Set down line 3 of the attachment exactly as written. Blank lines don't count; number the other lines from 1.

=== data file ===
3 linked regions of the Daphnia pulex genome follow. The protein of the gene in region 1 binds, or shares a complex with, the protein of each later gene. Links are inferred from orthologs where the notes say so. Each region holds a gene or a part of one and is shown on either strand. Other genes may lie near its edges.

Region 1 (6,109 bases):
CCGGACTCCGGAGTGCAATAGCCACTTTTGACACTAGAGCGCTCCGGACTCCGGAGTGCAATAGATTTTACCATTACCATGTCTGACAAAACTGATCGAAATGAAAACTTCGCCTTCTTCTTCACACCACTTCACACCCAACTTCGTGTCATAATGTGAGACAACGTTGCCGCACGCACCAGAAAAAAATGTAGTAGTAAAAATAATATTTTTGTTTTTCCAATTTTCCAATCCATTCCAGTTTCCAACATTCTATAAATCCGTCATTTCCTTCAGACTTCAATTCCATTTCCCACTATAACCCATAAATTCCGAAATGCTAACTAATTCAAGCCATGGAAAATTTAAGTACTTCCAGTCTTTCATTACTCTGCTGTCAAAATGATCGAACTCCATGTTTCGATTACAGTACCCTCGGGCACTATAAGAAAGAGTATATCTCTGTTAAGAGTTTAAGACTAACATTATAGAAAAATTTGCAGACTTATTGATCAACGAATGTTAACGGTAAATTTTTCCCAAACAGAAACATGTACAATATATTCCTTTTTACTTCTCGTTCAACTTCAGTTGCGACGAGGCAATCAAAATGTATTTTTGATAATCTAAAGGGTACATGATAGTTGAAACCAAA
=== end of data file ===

CCGGACTCCGGAGTGCAATAGCCACTTTTGACACTAGAGCGCTCCGGACTCCGGAGTGCAATAGATTTTACCATTACCATGTCTGACAAAACTGATCGAAATGAAAACTTCGCCTTCTTCTTCACACCACTTCACACCCAACTTCGTGTCATAATGTGAGACAACGTTGCCGCACGCACCAGAAAAAAATGTAGTAGTAAAAATAATATTTTTGTTTTTCCAATTTTCCAATCCATTCCAGTTTCCAACATTCTATAAATCCGTCATTTCCTTCAGACTTCAATTCCATTTCCCACTATAACCCATAAATTCCGAAATGCTAACTAATTCAAGCCATGGAAAATTTAAGTACTTCCAGTCTTTCATTACTCTGCTGTCAAAATGATCGAACTCCATGTTTCGATTACAGTACCCTCGGGCACTATAAGAAAGAGTATATCTCTGTTAAGAGTTTAAGACTAACATTATAGAAAAATTTGCAGACTTATTGATCAACGAATGTTAACGGTAAATTTTTCCCAAACAGAAACATGTACAATATATTCCTTTTTACTTCTCGTTCAACTTCAGTTGCGACGAGGCAATCAAAATGTATTTTTGATAATCTAAAGGGTACATGATAGTTGAAACCAAA